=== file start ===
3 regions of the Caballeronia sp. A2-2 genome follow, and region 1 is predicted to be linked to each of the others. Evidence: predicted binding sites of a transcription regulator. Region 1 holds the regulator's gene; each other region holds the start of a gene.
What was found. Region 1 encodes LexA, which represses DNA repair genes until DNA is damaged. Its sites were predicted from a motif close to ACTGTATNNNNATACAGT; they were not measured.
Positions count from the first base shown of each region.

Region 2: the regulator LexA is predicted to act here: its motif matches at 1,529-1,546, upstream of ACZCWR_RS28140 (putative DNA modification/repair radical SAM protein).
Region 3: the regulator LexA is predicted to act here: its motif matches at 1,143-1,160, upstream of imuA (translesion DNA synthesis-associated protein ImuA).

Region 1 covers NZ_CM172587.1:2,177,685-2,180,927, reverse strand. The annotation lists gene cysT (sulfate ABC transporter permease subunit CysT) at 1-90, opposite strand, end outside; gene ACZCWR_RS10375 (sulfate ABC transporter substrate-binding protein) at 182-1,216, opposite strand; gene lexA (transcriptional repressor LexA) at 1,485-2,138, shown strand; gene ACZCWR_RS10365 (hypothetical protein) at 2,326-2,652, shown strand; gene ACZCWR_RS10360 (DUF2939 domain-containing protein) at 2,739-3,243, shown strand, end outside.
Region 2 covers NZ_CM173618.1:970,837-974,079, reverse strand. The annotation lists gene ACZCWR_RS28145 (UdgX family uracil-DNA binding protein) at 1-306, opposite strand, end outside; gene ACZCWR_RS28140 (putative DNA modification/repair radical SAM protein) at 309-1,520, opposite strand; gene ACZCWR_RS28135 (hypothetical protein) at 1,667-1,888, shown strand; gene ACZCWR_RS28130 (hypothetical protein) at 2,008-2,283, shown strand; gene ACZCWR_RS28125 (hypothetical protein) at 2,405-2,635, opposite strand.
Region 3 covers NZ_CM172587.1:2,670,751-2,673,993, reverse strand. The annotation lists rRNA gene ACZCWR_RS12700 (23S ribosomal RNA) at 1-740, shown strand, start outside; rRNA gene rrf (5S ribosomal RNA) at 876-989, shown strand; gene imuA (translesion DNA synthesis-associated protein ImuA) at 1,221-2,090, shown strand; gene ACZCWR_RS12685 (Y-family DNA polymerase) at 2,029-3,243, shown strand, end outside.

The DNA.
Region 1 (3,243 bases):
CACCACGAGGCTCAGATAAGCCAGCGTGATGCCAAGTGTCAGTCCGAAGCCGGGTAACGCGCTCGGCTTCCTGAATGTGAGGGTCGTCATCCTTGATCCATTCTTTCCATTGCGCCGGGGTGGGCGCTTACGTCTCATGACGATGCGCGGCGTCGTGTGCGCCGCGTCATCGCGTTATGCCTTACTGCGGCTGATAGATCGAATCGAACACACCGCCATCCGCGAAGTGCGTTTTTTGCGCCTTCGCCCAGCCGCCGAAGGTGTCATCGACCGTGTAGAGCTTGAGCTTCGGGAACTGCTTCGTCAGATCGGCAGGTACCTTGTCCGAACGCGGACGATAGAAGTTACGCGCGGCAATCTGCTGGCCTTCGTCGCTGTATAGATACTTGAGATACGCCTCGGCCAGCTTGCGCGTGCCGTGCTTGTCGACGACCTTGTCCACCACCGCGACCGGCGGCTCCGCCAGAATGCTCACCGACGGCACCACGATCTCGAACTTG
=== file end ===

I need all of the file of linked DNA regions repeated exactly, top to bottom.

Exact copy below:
3 regions of the Caballeronia sp. A2-2 genome follow, and region 1 is predicted to be linked to each of the others. Evidence: predicted binding sites of a transcription regulator. Region 1 holds the regulator's gene; each other region holds the start of a gene.
What was found. Region 1 encodes LexA, which represses DNA repair genes until DNA is damaged. Its sites were predicted from a motif close to ACTGTATNNNNATACAGT; they were not measured.
Positions count from the first base shown of each region.

Region 2: the regulator LexA is predicted to act here: its motif matches at 1,529-1,546, upstream of ACZCWR_RS28140 (putative DNA modification/repair radical SAM protein).
Region 3: the regulator LexA is predicted to act here: its motif matches at 1,143-1,160, upstream of imuA (translesion DNA synthesis-associated protein ImuA).

Region 1 covers NZ_CM172587.1:2,177,685-2,180,927, reverse strand. The annotation lists gene cysT (sulfate ABC transporter permease subunit CysT) at 1-90, opposite strand, end outside; gene ACZCWR_RS10375 (sulfate ABC transporter substrate-binding protein) at 182-1,216, opposite strand; gene lexA (transcriptional repressor LexA) at 1,485-2,138, shown strand; gene ACZCWR_RS10365 (hypothetical protein) at 2,326-2,652, shown strand; gene ACZCWR_RS10360 (DUF2939 domain-containing protein) at 2,739-3,243, shown strand, end outside.
Region 2 covers NZ_CM173618.1:970,837-974,079, reverse strand. The annotation lists gene ACZCWR_RS28145 (UdgX family uracil-DNA binding protein) at 1-306, opposite strand, end outside; gene ACZCWR_RS28140 (putative DNA modification/repair radical SAM protein) at 309-1,520, opposite strand; gene ACZCWR_RS28135 (hypothetical protein) at 1,667-1,888, shown strand; gene ACZCWR_RS28130 (hypothetical protein) at 2,008-2,283, shown strand; gene ACZCWR_RS28125 (hypothetical protein) at 2,405-2,635, opposite strand.
Region 3 covers NZ_CM172587.1:2,670,751-2,673,993, reverse strand. The annotation lists rRNA gene ACZCWR_RS12700 (23S ribosomal RNA) at 1-740, shown strand, start outside; rRNA gene rrf (5S ribosomal RNA) at 876-989, shown strand; gene imuA (translesion DNA synthesis-associated protein ImuA) at 1,221-2,090, shown strand; gene ACZCWR_RS12685 (Y-family DNA polymerase) at 2,029-3,243, shown strand, end outside.

The DNA.
Region 1 (3,243 bases):
CACCACGAGGCTCAGATAAGCCAGCGTGATGCCAAGTGTCAGTCCGAAGCCGGGTAACGCGCTCGGCTTCCTGAATGTGAGGGTCGTCATCCTTGATCCATTCTTTCCATTGCGCCGGGGTGGGCGCTTACGTCTCATGACGATGCGCGGCGTCGTGTGCGCCGCGTCATCGCGTTATGCCTTACTGCGGCTGATAGATCGAATCGAACACACCGCCATCCGCGAAGTGCGTTTTTTGCGCCTTCGCCCAGCCGCCGAAGGTGTCATCGACCGTGTAGAGCTTGAGCTTCGGGAACTGCTTCGTCAGATCGGCAGGTACCTTGTCCGAACGCGGACGATAGAAGTTACGCGCGGCAATCTGCTGGCCTTCGTCGCTGTATAGATACTTGAGATACGCCTCGGCCAGCTTGCGCGTGCCGTGCTTGTCGACGACCTTGTCCACCACCGCGACCGGCGGCTCCGCCAGAATGCTCACCGACGGCACCACGATCTCGAACTTG